Small business owners across the nation are, understandably, concerned right now. Daily news reports show the economy coming to a halt, businesses shutting up shop and an ever increasing death toll.
SMEs, arguably more than any other group, are equipped to weather this storm. Our connected economy and cloud-based services enable us to continue – in ways previous generations wouldn’t think imaginable.
But even in these extraordinary times, small businesses must not take their focus off their company culture. Although cashflow will be the main priority to ensure you stay afloat, for customers and clients to continue to see the value in whatever service or product you provide, you need an engaged workforce to continue delivering.
It’s hard enough building a great place to work in usual working circumstances – let alone having to sustain it now, when your entire workforce is working remotely. Merging the home and office into a single entity isn’t an easy task making this a learning curve for us all.
So, what steps can business owners take to keep their company culture alive remotely?
Don’t take your eye off the culture
Let’s be honest. No business is operating ‘as usual’, but business continuity is critical, and one aspect SMEs shouldn’t neglect is their people. For your business to succeed you need a team that is engaged, supported and reassured. And, if you don’t get it right, there can be serious consequences. Our Culture Economy Report 2.0 reckons that toxic workplace culture costs the UK economy £15.7 billion every year as 1 in 5 employees quit their job due to poor workplace culture in the last year.
Staff deserve proper leadership, support and reassurance during this period. It’s times like these that bring out the best in humanity too – so it’s vital that leaders act with kindness to one another in the virtual workplace and in their communities.
Communication is key
Make video conferencing mandatory. Communicating via emails or instant messaging can often leave room for miscommunication – using video makes it easier to understand body language and ensures nothing gets lost in translation.
Chatting frequently via video can also help mitigate feelings of isolation, too. Many people around the globe are social distancing on their own, meaning the social interactions at work could be the only one they get all day.
In addition, stress levels and pressure will no doubt continue to rise, making it even more important to ensure mental health is a top priority, as well as treating others with respect. Sadly, research shows just how prevalent workplace bullying and sexual harassment are in British SMEs which can destroy people’s happiness and a company’s culture.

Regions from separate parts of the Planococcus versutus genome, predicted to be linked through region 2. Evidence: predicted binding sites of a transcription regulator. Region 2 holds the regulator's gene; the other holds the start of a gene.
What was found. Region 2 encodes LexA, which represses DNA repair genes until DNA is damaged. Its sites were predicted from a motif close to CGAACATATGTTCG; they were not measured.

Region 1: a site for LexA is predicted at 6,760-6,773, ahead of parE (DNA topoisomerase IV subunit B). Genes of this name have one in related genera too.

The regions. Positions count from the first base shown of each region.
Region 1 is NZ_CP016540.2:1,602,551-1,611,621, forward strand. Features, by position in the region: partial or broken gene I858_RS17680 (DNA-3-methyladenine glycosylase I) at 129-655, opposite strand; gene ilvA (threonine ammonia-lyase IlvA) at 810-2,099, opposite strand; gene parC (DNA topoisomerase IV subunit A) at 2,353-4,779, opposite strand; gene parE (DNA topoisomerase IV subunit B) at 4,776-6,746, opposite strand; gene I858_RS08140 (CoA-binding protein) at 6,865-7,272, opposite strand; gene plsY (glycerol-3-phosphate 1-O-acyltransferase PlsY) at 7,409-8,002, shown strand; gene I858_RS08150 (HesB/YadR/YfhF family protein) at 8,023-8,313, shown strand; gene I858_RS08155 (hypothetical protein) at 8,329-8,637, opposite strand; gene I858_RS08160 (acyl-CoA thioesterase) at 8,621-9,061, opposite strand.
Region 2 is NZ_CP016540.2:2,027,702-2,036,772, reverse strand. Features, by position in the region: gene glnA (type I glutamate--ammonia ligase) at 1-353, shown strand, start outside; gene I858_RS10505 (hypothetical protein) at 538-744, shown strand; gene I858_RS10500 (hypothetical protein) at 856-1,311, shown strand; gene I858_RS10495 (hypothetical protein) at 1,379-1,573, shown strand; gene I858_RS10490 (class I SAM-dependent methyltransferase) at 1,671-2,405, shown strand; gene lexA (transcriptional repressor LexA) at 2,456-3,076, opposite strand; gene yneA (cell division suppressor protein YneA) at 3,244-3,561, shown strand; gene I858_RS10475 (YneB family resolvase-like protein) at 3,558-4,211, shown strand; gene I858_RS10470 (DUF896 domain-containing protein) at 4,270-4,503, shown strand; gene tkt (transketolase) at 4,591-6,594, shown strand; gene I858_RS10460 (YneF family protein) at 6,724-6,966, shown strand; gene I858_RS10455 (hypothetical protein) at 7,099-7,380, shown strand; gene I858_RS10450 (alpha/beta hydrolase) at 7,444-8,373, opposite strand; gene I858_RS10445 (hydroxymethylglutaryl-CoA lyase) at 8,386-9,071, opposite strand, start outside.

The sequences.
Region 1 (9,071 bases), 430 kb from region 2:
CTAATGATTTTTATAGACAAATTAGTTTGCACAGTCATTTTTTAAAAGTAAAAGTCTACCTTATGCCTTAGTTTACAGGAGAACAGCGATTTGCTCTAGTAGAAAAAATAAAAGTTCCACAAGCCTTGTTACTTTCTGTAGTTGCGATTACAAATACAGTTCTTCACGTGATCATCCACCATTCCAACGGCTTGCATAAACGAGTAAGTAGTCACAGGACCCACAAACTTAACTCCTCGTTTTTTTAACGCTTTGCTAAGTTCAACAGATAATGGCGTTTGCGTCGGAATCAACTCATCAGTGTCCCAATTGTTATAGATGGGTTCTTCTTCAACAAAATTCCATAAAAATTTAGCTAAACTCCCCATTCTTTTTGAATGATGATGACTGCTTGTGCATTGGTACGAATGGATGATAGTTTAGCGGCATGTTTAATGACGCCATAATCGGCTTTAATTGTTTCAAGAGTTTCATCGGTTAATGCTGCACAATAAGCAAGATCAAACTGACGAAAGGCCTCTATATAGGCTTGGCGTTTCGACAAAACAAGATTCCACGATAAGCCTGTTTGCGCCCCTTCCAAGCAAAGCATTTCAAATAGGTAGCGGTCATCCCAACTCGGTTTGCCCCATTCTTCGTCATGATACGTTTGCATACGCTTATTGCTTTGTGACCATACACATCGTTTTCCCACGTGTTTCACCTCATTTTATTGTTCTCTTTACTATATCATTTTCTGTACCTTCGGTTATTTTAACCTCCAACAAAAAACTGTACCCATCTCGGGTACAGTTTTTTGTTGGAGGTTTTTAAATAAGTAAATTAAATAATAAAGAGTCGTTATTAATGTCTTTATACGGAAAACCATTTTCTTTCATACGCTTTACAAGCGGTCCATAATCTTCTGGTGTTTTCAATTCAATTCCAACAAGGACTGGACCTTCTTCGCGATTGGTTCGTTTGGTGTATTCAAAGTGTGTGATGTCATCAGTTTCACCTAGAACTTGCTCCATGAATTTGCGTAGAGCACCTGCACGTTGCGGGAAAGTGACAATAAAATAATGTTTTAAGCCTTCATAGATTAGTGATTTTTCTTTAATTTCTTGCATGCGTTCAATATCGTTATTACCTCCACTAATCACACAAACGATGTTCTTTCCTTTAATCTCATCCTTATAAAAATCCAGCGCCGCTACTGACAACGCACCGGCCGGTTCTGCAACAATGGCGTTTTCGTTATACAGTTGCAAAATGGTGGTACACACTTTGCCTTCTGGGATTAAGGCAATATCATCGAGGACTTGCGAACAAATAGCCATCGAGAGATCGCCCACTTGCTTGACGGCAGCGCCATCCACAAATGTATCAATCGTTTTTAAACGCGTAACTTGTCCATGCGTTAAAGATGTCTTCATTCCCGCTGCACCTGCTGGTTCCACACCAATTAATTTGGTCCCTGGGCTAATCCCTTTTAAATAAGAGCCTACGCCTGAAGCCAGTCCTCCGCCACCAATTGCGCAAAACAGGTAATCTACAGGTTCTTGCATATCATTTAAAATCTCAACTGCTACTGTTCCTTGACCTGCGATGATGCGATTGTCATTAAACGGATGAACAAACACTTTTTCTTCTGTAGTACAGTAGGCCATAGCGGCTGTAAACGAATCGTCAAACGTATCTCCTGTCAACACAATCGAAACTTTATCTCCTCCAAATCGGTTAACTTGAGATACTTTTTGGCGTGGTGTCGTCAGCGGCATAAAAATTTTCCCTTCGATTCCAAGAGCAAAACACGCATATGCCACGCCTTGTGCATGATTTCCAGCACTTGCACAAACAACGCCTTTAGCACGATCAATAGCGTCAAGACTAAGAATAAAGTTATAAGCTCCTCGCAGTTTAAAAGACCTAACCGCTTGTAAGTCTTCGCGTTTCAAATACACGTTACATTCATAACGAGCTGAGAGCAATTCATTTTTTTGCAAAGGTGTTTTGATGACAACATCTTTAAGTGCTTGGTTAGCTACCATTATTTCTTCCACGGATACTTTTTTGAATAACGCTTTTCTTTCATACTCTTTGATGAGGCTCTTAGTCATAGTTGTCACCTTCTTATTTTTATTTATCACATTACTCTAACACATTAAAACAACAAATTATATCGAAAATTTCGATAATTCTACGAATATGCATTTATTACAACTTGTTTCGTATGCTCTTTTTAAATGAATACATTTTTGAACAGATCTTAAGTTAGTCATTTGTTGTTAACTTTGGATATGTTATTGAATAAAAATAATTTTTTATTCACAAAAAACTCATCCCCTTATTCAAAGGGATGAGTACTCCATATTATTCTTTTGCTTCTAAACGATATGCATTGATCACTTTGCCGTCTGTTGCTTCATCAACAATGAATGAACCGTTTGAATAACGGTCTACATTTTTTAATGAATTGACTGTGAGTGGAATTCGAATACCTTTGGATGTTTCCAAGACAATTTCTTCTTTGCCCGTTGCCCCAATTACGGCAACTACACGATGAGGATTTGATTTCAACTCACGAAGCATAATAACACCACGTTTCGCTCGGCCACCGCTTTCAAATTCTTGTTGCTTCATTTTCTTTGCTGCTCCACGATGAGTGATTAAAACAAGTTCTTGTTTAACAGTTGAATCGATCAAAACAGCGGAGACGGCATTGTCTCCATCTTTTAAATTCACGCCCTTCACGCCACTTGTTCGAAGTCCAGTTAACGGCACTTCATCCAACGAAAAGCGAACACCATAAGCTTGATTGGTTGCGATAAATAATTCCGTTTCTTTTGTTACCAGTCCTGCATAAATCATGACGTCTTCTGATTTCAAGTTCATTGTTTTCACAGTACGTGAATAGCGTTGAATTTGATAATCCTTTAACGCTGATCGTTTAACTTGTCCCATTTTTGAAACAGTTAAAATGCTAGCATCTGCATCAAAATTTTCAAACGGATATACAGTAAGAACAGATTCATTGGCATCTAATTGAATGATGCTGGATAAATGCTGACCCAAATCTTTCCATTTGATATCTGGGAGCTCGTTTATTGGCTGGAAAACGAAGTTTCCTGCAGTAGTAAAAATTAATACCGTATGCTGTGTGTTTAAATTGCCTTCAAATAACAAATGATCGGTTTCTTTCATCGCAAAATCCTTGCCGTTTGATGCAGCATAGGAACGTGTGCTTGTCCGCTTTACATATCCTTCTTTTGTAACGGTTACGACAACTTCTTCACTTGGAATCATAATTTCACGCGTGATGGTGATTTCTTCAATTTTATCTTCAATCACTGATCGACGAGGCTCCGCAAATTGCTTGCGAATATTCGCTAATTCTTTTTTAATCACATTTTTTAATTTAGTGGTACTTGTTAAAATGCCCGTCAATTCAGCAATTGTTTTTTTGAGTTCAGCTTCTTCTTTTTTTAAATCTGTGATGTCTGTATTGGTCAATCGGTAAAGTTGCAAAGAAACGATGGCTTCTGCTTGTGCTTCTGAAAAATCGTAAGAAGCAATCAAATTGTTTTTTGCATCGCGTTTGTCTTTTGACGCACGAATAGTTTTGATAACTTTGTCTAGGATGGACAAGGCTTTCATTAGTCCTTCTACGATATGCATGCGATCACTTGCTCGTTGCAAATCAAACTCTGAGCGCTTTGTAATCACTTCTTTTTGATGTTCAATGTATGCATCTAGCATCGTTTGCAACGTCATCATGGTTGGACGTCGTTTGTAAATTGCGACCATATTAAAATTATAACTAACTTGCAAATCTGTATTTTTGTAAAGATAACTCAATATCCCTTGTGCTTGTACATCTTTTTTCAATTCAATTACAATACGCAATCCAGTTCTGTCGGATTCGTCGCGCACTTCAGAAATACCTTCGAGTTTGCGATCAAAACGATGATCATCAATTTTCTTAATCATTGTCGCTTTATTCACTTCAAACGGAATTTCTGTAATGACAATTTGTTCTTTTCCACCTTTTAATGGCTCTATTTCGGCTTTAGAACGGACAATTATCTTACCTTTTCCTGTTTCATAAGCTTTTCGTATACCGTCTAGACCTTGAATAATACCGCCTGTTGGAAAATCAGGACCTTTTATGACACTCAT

Indeed, recent research revealed one-third of SME decision-makers experienced or witnessed workplace bullying in the past year. And, interestingly, most employees (57%) thought the situation was handled poorly – showing clear areas of improvement.
Being unable to physically spot if someone in your team seems upset makes the importance of regular catch ups even more important.
Be clear on how to use technology
Be warned there’s a big chance your team is facing information overload. It can quickly get overwhelming for people trying to get to grips with managing an array of platforms like Zoom, Slack and WhatsApp – and handling the notifications and alerts they bring.
It’s important to clearly outline to your team what to use each platform for. For example, some businesses only use WhatsApp if something is urgent and leave Slack for the informal chitchat throughout the day. The art and power of long form communication – via email – also shouldn’t be forgotten by business leaders.
To combat presenteeism creeping in, we’re encouraging our employees to take regular breaks and time offline to complete tasks if preferable. If an employee needs a couple of hours to complete a task without their phone beeping at them every five seconds, it’s important managers are approachable enough for individuals to ask for, and get, the time they need.
Don’t forget the socials
Socialising is a huge aspect of life in the office. We’ve used video conferencing to recreate our culture online. We’ve eaten lunch via video conference, hosted lunchtime yoga classes and after work quizzes. Initiatives like these increase team morale, productivity and keep us working well together during this unpredictable time.
Right now, business owners are focusing on staying afloat during these turbulent times. Rightly so. But attention must also be paid to people and to culture. As the adage goes, ‘take care of your employees and they will take care of your business’.